Comparing AVL Trees in C++ and Haskell

posted on 2014-09-15 by Dat Do

This post compares the runtimes of AVL tree operations in C++ vs Haskell. In particular, we insert 713,000 strings from a file into an AVL Tree. This is a \(O(n \log n)\) operation. But we want to investigate what the constant factor looks like in different situations.

Experimental setup: All the code for these tests is available in the github repository. The C++ AVL tree was created in a data structures course that I took recently and the Haskell AVL tree is from the Haskell library Data.Tree.AVL. Additionally, the Haskell code stores the strings as ByteStrings because they are much more efficient than the notoriously slow String. To see how the runtime is affected by files of different sizes, the file was first partitioned into 10 segments. The first segment has 71,300 words, the second 71,300 * 2 words, and so on. Both the C++ and Haskell programs were compiled with the -O2 flag for optimization. The test on each segment is the average runtime of three separate runs.

Here’s the results:



C++ is a bit faster than Haskell on the last partition for this test.

I guess this is because Haskell operates on immutable data. Every time a new element is to be inserted into the Haskell AVL tree, new parent nodes must be created because the old parent nodes cannot be changed. This creates quite a bit of overhead. C++ on the other hand, does have mutable data and can simply change the node that a parent node is pointing to. This is faster than making a whole new copy like the Haskell code does.

Is there an easy way to speed up our Haskell code?

There is a Haskell library called parallel that makes parallel computations really convenient. We’ll try to speed up our program with this library.

You might think that it is unfair to compare multithreaded Haskell against C++ that is not multithreaded. And you’re absolutely right! But let’s be honest, manually working with pthreads in C++ is quite the headache, but parallism in Haskell is super easy.

Before we look at the results, let’s look at the parallelized code. What we do is create four trees each with a portion of the set of strings. Then, we call par on the trees so that the code is parallelized. Afterwards, we union the trees to make them a single tree. Finally, we call deepseq so that the code is evaluated.

{-# LANGUAGE TemplateHaskell #-}
import Control.DeepSeq.TH
import Control.Concurrent
import Data.Tree.AVL as A
import Data.COrdering
import System.CPUTime
import qualified Data.ByteString.Char8 as B
import Control.DeepSeq
import Data.List.Split
import System.Environment
import Control.Parallel

$(deriveNFData ''AVL)

-- Inserts elements from list into AVL tree
load :: AVL B.ByteString -> [B.ByteString] -> AVL B.ByteString
load t [] = t
load t (x:xs) = A.push (fstCC x) x (load t xs)

main = do
    args <- getArgs
    contents <- fmap B.lines $ B.readFile $ args !! 0
    let l = splitEvery (length contents `div` 4) contents
    deepseq contents $ deepseq l $ return ()
    start <- getCPUTime

    -- Loading the tree with the subpartitions
    let t1 = load empty $ l !! 0
    let t2 = load empty $ l !! 1
    let t3 = load empty $ l !! 2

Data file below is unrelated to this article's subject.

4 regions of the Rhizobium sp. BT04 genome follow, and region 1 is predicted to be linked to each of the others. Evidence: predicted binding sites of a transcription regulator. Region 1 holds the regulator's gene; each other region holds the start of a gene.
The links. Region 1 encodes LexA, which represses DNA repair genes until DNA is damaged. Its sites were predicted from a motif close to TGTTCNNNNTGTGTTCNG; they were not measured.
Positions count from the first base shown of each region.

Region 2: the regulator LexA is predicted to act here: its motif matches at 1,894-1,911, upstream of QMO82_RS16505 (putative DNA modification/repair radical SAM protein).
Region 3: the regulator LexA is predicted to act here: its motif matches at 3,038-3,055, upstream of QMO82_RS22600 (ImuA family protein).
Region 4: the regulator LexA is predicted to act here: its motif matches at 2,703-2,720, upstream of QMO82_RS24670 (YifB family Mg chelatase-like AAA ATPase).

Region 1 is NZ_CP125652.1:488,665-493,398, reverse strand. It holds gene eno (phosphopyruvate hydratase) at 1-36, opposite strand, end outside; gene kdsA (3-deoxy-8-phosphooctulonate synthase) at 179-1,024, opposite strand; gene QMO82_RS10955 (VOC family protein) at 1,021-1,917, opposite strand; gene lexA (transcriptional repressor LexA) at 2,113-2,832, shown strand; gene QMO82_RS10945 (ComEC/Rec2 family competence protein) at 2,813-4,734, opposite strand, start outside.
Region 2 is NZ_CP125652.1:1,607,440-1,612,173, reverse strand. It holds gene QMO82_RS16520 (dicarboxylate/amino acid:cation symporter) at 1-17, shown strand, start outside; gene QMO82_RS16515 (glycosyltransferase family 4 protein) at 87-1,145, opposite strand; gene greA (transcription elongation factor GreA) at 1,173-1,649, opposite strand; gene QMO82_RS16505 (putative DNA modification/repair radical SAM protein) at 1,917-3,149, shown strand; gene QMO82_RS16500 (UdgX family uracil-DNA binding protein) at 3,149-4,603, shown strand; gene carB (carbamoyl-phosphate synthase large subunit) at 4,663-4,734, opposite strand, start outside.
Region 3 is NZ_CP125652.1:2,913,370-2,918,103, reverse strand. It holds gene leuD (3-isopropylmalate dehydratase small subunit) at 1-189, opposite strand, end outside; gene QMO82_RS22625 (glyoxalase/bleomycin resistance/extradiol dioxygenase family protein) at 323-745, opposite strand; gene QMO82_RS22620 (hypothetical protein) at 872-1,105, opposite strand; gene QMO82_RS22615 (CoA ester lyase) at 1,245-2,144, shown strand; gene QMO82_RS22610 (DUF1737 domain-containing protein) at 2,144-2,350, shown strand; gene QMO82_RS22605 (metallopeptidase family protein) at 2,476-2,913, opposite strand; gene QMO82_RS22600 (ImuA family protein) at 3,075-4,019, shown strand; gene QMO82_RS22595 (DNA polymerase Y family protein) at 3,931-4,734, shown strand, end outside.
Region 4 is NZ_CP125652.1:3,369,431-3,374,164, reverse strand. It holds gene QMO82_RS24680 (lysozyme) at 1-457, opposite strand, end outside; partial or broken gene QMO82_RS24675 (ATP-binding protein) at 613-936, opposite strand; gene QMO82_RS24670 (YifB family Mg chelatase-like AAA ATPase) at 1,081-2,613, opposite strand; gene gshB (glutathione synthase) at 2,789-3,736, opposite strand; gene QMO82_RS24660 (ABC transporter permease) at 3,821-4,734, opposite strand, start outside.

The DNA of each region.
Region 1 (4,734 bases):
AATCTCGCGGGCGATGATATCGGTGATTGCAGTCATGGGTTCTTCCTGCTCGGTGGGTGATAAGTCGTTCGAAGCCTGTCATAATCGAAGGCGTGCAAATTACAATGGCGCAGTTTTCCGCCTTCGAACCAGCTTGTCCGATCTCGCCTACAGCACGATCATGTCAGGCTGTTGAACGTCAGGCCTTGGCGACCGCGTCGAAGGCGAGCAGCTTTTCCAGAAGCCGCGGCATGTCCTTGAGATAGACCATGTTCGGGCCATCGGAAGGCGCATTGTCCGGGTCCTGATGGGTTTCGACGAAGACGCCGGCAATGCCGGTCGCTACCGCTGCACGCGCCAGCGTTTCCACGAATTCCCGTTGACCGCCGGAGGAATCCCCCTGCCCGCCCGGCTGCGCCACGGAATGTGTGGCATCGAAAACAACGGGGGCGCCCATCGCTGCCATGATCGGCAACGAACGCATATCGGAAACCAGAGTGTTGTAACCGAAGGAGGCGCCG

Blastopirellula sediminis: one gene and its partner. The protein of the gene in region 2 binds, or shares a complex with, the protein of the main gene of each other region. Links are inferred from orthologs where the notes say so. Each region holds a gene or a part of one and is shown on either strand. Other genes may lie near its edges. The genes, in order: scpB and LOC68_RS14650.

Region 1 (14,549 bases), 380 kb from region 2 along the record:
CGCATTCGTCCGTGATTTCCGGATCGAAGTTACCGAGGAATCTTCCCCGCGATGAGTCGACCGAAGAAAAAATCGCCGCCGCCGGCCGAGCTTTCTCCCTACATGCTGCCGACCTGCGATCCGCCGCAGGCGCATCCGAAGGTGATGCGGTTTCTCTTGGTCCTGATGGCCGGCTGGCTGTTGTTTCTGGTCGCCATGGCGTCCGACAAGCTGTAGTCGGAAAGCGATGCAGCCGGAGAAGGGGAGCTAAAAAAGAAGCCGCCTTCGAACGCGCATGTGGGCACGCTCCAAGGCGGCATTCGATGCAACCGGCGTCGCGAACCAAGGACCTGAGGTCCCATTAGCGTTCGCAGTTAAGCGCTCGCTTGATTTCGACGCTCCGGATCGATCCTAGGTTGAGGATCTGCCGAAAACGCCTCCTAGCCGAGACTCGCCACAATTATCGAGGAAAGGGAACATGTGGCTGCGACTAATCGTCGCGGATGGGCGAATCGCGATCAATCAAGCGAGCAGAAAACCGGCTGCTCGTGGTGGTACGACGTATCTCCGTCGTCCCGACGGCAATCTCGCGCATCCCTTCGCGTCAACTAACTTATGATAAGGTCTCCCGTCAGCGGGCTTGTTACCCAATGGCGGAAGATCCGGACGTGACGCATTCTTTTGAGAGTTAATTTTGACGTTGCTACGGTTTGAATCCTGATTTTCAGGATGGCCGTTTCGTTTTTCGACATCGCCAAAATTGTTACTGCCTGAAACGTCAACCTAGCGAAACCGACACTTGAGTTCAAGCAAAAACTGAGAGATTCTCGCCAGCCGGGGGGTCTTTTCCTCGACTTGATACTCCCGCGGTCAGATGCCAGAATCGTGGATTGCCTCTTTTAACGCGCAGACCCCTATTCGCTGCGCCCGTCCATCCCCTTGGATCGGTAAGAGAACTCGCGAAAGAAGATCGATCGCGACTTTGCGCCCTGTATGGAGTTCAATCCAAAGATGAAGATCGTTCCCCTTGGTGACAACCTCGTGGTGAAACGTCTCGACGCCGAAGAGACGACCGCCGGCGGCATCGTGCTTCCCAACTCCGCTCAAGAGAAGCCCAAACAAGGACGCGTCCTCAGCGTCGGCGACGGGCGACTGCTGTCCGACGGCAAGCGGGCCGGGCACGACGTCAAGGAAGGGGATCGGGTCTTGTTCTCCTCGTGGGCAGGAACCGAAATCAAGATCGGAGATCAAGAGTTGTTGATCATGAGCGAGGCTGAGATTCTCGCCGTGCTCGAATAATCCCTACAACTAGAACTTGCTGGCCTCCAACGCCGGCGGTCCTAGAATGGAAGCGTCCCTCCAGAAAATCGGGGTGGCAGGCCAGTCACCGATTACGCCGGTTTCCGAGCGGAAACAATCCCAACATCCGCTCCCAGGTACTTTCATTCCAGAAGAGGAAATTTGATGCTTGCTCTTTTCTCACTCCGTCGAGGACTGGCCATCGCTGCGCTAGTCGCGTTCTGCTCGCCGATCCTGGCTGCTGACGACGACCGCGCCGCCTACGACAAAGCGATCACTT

let t4 = load empty $ l !! 3
    let p = par t1 $ par t2 $ par t3 t4

    -- Calling union to combine the trees
    let b = union fstCC t1 t2
    let t = union fstCC t3 t4
    let bt = union fstCC b t
    let bt' = par b $ par t bt
    deepseq p $ deepseq bt' $ return ()

    end <- getCPUTime
    n <- getNumCapabilities
    let diff = ((fromIntegral (end-start)) / (10^12) / fromIntegral n)
    putStrLn $ show diff

Great, so now that the Haskell code has been parallelized, we can compile and run the program again to see the difference. To compile for parallelism, we must use some special flags.

ghc –O2 filename -rtsopts –threaded

And to run the program (-N4 refers to the number of cores).

./filename +RTS –N4


Haskell now gets better runtimes than C++.

Now that we know Haskell is capable of increasing its speeds through parallelism, it would be interesting to see how the runtime is affected by the degree of parallelism.

According to Amdahl’s law, a program that is 100% parallelized will see a proportional speed up based on the number of threads of execution. For example, if a program that is 100% parallelized takes 2 seconds to run on 1 thread, then it should take 1 second to run using 2 threads. The code used for our test, however, is not 100% parallelized since there a union operation performed at the end to combine the trees created by the separate threads. The union of the trees is a \(O(n)\) operation while the insertion of the strings into the AVL tree is a \(O\left(\frac{n \log n }{p}\right)\) operation, where \(p\) is the number of threads. Therefore, the runtime for our test should be

\[O\left(\frac{n\log{n}}{p} + n\right)\]

Here is a graph showing the runtime of the operation on the largest set (713,000 strings) across increasing levels of parallelism.



Taking a look at the results, we can see that the improvement in runtime does not fit the 100% parallelized theoretical model, but does follow it to some extent. Rather than the 2 core runtime being 50% of the 1 core runtime, the 2 core runtime is 56% of the 1 core runtime, with decreasing efficiency as the number of cores increases. Though, it is clear that there are significant improvements in speed through the use of more processor cores and that parallelism is an easy way to get better runtime speeds with little effort.